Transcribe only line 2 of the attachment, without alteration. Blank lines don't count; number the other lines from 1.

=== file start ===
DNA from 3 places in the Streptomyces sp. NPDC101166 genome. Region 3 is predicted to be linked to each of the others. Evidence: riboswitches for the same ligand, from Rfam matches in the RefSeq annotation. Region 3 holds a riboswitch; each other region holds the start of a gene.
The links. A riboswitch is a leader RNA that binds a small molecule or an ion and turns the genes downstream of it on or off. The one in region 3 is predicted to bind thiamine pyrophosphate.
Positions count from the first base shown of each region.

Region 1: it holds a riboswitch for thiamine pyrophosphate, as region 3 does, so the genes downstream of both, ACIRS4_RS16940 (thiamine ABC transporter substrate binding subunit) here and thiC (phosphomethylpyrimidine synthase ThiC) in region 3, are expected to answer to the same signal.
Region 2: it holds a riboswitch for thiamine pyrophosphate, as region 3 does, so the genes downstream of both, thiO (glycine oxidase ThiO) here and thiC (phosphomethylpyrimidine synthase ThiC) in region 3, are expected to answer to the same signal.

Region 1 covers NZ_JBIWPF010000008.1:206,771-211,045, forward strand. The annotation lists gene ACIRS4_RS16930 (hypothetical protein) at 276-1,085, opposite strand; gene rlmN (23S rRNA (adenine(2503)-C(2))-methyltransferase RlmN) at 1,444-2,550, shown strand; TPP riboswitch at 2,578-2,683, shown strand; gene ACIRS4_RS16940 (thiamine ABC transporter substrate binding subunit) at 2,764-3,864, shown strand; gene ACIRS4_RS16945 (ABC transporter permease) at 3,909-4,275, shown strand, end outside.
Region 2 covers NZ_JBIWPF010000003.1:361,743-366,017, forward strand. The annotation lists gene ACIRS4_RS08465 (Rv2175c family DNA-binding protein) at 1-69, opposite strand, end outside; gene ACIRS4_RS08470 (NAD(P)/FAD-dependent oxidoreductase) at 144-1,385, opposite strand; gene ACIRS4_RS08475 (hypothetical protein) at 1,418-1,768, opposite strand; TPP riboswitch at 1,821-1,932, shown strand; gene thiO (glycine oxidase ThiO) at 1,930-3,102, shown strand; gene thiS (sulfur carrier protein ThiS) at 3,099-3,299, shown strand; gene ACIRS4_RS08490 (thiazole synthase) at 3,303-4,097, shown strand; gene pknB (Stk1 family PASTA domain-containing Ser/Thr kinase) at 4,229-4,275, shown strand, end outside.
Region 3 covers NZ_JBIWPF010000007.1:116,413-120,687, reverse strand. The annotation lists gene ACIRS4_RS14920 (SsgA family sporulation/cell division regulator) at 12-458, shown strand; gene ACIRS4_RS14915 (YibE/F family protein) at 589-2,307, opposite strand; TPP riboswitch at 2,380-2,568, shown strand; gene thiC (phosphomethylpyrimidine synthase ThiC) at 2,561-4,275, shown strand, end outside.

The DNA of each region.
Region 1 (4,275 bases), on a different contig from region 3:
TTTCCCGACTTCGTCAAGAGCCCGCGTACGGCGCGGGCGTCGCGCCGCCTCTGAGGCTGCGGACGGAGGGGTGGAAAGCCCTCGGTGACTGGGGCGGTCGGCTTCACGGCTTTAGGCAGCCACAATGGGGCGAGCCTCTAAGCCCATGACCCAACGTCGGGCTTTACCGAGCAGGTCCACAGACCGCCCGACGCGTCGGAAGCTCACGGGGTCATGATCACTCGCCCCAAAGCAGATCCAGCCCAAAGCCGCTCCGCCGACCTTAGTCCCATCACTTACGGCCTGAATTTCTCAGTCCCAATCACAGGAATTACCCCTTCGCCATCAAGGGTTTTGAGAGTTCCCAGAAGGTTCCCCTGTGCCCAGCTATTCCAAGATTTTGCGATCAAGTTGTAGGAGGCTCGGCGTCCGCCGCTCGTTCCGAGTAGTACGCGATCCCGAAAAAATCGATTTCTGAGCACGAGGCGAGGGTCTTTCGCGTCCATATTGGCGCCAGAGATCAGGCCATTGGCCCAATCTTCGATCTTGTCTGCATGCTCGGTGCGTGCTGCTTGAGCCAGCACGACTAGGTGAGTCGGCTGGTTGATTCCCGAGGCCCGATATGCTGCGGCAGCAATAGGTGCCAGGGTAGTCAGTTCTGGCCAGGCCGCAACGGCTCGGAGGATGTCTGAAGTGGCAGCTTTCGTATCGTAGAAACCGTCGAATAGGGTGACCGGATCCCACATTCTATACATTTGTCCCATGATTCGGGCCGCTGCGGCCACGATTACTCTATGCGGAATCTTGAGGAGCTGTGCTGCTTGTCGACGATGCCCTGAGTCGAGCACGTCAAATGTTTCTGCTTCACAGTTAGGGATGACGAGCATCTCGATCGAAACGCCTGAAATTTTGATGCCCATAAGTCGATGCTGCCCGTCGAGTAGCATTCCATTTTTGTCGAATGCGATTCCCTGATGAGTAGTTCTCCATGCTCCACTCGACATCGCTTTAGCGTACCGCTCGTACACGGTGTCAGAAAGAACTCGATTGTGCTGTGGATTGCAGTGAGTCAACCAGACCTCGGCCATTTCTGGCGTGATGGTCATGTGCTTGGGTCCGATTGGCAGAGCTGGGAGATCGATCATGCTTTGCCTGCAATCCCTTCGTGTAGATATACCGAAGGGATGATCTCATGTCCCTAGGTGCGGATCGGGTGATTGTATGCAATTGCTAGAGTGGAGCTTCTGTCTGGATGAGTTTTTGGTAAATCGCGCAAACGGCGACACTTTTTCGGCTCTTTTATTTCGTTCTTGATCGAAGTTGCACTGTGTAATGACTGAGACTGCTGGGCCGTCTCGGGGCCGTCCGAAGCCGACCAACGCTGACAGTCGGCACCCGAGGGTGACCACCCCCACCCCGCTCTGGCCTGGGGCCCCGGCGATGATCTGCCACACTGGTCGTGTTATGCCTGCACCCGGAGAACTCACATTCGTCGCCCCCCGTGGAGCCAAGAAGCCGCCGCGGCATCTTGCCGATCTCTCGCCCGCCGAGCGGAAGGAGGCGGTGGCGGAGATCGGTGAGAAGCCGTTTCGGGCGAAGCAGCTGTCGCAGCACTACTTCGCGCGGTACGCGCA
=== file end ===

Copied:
The links. A riboswitch is a leader RNA that binds a small molecule or an ion and turns the genes downstream of it on or off. The one in region 3 is predicted to bind thiamine pyrophosphate.